Silenseed has formally scrapped its plan to list on Nasdaq. The developer of RNAi-based cancer drugs pitched up on Wall Street more than one year ago with a view to raising $36.4 million (€33.9 million), but has now admitted defeat.
|Silenseed CEO Amotz Shemi|
Modi'in-Maccabim-Re'ut, Israel-based Silenseed revealed the climbdown in a letter to the Securities and Exchange Commission (SEC), in which CEO Amotz Shemi requested to withdraw the registration statement filed with the regulator last year. Silenseed submitted its original paperwork in June 2014, at which time the U.S. biotech IPO market was in the midst of a prolonged hot streak. Yet despite the willingness of investors to funnel billions of dollars into biotechs over the past 18 months, Silenseed has canned its attempt to raise money.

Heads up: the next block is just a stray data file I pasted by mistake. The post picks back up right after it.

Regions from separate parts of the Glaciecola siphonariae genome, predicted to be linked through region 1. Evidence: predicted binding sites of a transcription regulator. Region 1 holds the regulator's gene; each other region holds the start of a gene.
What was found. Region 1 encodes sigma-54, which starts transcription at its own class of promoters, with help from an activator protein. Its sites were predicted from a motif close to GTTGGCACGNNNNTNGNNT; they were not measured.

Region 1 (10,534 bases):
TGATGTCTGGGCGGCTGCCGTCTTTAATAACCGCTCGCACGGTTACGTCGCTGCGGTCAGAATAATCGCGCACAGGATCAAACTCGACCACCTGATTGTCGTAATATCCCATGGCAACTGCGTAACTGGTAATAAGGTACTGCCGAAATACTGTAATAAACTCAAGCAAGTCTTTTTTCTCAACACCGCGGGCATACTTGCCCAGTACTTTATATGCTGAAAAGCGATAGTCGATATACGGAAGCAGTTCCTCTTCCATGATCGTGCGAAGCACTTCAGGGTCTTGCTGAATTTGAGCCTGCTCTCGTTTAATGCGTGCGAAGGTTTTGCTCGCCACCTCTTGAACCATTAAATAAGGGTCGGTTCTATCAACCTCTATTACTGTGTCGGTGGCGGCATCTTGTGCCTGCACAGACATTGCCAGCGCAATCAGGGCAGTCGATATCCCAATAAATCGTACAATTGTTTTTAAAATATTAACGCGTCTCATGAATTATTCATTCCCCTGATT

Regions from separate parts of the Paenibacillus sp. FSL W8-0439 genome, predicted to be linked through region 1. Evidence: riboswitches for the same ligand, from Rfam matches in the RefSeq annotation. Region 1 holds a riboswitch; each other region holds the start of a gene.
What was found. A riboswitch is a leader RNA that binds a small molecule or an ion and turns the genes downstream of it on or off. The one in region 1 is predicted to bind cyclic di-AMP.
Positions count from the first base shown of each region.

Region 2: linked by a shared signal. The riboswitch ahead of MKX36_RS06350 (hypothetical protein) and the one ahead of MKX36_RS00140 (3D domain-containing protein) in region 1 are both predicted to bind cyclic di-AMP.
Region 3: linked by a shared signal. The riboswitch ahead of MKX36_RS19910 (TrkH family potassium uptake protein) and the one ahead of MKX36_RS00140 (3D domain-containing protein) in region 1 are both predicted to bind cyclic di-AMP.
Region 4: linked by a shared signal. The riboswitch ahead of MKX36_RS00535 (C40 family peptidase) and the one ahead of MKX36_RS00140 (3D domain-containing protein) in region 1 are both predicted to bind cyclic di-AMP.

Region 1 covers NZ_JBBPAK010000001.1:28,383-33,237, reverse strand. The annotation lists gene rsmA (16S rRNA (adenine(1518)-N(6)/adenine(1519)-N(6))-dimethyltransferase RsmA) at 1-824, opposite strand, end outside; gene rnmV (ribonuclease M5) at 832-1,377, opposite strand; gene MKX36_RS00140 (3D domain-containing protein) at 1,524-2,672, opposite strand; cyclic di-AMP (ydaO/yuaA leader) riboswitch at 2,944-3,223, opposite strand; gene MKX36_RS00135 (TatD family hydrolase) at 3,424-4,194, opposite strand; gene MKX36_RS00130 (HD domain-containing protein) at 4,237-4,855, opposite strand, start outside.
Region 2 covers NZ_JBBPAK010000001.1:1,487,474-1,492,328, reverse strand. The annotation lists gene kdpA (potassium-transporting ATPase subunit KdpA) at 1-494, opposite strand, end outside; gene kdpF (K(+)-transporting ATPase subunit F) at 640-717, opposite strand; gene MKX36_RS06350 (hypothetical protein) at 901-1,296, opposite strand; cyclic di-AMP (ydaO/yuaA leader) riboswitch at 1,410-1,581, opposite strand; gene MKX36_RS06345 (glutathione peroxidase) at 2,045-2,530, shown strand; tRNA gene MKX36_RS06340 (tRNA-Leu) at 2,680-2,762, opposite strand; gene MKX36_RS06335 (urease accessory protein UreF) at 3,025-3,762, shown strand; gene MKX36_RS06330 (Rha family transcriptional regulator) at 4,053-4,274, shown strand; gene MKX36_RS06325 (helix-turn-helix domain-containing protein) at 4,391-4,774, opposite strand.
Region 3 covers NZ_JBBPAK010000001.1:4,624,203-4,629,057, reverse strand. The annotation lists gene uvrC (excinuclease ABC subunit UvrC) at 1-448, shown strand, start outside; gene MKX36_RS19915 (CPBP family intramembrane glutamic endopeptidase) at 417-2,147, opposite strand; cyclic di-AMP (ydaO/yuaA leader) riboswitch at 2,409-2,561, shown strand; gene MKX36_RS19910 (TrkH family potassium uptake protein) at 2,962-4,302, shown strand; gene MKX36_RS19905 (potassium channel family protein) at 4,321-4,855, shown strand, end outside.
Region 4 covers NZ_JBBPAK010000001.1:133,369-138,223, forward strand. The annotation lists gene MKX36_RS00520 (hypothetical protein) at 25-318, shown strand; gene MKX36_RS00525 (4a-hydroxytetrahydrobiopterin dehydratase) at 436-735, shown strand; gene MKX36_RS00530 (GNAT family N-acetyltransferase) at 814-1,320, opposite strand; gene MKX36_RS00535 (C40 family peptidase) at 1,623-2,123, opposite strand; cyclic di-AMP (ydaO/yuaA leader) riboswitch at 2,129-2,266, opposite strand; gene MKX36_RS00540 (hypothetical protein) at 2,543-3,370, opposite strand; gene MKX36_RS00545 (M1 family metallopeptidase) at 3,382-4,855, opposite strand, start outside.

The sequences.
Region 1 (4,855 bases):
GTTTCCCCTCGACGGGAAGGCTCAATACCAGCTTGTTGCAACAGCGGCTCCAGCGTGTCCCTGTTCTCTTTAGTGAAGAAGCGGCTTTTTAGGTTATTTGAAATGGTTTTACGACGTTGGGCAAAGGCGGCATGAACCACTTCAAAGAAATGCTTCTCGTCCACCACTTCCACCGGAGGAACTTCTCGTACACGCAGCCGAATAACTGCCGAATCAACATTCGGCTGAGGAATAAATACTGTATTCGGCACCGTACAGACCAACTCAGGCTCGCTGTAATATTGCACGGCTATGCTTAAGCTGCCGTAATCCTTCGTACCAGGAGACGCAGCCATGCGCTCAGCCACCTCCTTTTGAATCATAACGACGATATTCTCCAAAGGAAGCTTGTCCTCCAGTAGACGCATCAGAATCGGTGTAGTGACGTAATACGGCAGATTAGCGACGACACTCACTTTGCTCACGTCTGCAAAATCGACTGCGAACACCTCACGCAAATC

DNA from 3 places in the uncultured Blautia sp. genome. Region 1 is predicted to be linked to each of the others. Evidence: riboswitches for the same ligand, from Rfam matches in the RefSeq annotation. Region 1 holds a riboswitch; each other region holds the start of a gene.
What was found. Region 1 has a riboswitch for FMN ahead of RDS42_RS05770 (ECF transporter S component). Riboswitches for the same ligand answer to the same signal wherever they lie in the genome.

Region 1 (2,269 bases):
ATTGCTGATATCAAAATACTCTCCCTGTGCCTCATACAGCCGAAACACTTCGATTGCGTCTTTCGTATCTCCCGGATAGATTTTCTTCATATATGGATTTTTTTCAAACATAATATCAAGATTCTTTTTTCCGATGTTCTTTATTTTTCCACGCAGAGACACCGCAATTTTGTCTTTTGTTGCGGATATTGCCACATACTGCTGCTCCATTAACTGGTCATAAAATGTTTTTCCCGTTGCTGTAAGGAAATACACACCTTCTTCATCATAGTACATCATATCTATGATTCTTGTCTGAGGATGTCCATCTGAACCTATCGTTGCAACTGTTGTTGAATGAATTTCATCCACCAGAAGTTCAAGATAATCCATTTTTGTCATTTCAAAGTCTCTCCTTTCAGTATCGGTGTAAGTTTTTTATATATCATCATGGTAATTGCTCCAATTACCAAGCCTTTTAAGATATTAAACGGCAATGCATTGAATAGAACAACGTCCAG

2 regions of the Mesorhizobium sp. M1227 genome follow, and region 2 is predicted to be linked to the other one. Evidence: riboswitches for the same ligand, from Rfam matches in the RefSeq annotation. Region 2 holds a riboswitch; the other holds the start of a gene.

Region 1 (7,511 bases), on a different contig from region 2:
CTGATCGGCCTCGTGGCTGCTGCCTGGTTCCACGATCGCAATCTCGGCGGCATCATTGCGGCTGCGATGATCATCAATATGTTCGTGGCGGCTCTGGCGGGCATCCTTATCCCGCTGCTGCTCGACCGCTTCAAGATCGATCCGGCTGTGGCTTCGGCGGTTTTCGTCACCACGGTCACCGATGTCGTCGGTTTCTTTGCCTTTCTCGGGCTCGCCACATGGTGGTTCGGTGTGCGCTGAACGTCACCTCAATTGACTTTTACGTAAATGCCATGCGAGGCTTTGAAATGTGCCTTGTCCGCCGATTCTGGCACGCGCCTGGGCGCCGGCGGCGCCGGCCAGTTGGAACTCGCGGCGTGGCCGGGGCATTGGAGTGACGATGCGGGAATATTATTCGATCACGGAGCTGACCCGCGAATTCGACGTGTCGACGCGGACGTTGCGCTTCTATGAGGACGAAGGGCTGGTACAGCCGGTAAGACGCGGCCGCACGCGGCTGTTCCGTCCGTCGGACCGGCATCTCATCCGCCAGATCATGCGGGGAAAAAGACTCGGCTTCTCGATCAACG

Silenseed set out to raise the cash to fund the advance of its pancreatic cancer asset, siG12D-LODER, through late-phase trials and onto a filing for regulatory approval with the U.S. FDA. The program, which uses Silenseed's siRNA delivery tech to overcome the challenges of targeting KRAS, has come through a Phase I/IIa trial and picked up orphan drug status from the FDA. With these milestones behind Silenseed, it planned to pump $16 million of the IPO haul into a 124-person Phase II trial, which is currently slated to start next month. A further $6 million was earmarked for preclinical tests in other diseases.
Silenseed's inability to extract this money from public investors marks the latest twist in the topsy-turvy relationship between Israeli biotechs and the U.S. stock exchange. A record number of Israeli biotechs floated on Nasdaq last year, pulling in $472 million in the process. But many companies have failed to raise as much as they initially targeted, while VBL Therapeutics ($VBLT) cancelled its first IPO after shares were listed for trading and Mapi Pharma has yet to list despite trying on three separate occasions, the latest of which is ongoing.
- read the statement